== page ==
The University of Arizona

Practical measures for reducing risk of alfalfa bloat in cattle.

W. Majak, J.W. Hall, T.A. McAllister

Abstract


Frothy bloat in cattle is a serious problem and is difficult to manage under field conditions as it progresses rapidly from early signs of distension to acute distress. Scientists at Agriculture and Agri-Food Canada centres in Western Canada are committed to the development of bloat-free alfalfa grazing systems, which may require feed additives or supplements. As well, a new cultivar of alfalfa (AC Grazeland), selected for a low initial rate of digestion, will soon be available. In grazing trials the cultivar reduced the incidence of bloat by an average of 56% compared with the control cultivar (Beaver). Commonly accepted mineral mixes for the prevention of bloat were tested and found ineffective but we have confirmed that poloxalene (Bloatguard) is 100% effective if it is given intraruminally at the prescribed dose. However, under practical conditions, poloxalene can only be offered free choice and protection from bloat cannot be guaranteed. We have also shown that the water soluble polymer, Blocare 4511, when used in the water supply is 100% effective in bloat prevention. This product is not yet registered in North America. Other strategies for bloat prevention will be discussed, including the selection of growth stages and grazing schedules, and the reduction of risk by wilting alfalfa or combining it with tannin-containing forages.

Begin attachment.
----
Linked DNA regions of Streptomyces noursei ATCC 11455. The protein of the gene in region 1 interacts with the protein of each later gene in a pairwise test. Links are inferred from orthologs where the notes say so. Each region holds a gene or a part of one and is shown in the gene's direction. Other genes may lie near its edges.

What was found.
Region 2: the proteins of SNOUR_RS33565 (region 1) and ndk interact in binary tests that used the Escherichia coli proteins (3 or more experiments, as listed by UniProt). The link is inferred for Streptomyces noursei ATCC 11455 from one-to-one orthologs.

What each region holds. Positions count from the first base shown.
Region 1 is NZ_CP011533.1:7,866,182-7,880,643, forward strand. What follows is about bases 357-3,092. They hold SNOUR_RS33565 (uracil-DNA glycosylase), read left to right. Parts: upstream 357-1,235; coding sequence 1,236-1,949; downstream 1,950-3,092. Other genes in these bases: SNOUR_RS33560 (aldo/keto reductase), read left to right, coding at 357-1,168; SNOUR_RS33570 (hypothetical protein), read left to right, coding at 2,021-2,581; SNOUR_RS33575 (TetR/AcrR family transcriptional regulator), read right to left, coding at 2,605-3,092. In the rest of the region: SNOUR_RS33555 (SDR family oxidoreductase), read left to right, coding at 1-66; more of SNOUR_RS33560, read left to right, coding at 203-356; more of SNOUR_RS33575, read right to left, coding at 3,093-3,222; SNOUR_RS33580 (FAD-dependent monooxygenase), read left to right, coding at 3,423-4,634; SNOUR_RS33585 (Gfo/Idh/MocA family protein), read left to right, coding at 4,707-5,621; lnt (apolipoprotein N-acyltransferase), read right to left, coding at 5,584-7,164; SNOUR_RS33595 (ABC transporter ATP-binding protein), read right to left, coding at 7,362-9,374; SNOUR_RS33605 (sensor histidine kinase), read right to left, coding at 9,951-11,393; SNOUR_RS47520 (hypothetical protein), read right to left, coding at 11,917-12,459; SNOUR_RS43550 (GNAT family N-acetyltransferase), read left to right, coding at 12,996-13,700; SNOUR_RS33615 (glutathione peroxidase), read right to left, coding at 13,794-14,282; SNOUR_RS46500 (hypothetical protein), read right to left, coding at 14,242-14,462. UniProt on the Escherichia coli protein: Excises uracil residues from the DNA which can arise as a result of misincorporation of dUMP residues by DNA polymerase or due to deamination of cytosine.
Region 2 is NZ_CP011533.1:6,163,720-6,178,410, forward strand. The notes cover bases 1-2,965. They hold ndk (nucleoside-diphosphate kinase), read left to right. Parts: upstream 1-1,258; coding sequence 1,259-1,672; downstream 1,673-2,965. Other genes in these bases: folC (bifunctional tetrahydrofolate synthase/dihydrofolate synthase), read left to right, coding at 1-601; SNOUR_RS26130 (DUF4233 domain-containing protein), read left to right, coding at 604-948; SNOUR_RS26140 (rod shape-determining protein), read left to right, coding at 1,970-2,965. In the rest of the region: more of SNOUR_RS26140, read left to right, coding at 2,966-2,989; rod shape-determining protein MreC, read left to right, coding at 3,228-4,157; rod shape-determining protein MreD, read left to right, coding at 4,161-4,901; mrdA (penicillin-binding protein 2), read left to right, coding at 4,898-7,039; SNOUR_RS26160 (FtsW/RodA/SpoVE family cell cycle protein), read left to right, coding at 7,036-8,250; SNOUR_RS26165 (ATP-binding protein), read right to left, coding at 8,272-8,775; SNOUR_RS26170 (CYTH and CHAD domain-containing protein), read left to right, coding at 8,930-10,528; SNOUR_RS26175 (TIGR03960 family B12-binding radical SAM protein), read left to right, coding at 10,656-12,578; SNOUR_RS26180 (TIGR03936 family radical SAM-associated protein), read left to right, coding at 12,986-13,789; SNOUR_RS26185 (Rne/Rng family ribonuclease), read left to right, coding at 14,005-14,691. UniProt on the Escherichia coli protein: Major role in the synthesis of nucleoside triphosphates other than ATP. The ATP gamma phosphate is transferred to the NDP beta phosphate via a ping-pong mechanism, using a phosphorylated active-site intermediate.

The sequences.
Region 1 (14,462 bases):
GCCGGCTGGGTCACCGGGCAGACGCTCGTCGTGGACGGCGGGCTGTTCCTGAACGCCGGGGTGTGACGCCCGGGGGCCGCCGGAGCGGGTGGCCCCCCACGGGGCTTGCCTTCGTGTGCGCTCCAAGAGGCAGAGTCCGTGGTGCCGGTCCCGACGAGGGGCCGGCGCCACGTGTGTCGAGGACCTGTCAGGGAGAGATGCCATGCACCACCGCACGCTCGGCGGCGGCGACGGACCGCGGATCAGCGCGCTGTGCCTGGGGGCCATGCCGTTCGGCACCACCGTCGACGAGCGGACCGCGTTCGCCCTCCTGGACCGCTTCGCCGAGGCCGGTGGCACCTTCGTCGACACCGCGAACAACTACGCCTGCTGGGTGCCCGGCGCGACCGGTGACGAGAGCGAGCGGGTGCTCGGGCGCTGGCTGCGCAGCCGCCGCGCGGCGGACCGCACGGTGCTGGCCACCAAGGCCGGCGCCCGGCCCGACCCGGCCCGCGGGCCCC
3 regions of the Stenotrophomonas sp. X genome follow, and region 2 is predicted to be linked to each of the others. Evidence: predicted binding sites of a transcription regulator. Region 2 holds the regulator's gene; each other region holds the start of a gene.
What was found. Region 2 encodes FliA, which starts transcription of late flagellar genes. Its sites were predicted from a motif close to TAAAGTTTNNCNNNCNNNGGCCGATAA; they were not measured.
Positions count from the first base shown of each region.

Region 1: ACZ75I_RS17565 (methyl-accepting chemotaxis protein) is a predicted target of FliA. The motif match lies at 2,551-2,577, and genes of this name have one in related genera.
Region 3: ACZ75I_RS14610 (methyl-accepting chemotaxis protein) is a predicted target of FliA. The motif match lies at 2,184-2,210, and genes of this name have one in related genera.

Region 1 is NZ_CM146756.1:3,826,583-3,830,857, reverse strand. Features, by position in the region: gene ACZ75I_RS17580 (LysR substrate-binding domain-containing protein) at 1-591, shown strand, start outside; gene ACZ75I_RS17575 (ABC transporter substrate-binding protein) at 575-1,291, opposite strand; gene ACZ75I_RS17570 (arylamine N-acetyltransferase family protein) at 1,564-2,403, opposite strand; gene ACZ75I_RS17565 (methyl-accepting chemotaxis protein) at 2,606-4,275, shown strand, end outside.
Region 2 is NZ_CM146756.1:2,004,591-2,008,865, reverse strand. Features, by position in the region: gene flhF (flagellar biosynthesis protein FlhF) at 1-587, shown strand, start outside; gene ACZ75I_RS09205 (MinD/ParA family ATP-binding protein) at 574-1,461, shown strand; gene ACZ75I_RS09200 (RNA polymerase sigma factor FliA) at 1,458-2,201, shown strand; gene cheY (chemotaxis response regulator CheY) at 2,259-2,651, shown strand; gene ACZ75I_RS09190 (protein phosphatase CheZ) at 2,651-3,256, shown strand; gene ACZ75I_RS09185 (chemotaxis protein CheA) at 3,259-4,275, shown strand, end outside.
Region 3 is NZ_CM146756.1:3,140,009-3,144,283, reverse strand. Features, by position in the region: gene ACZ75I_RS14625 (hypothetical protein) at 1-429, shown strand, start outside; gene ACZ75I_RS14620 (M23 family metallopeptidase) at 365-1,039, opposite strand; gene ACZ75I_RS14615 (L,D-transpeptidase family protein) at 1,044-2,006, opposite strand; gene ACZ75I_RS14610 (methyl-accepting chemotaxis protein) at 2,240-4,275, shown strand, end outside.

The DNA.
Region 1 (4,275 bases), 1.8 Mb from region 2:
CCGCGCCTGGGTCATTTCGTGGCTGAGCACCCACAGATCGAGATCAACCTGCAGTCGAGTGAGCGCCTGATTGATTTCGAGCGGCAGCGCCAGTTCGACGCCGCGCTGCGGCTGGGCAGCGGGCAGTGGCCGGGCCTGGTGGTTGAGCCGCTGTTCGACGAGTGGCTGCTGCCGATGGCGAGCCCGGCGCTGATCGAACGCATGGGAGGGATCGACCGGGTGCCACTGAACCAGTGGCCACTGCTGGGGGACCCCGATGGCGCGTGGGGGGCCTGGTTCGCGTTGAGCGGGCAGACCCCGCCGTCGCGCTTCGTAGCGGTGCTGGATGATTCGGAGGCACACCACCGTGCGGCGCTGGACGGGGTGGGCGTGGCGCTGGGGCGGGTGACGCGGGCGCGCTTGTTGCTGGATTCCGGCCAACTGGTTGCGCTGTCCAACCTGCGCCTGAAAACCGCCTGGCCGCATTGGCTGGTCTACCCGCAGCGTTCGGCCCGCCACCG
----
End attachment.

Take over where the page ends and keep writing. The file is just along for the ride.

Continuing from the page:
DOI:10.2458/azu_jrm_v54i4_majak


Keywords


rumen;bloat;disease control;polymers;dosage;feed additives;risk reduction;alfalfa;developmental stages;cultivars;water;incidence;digestibility;feed supplements;cattle;grazing

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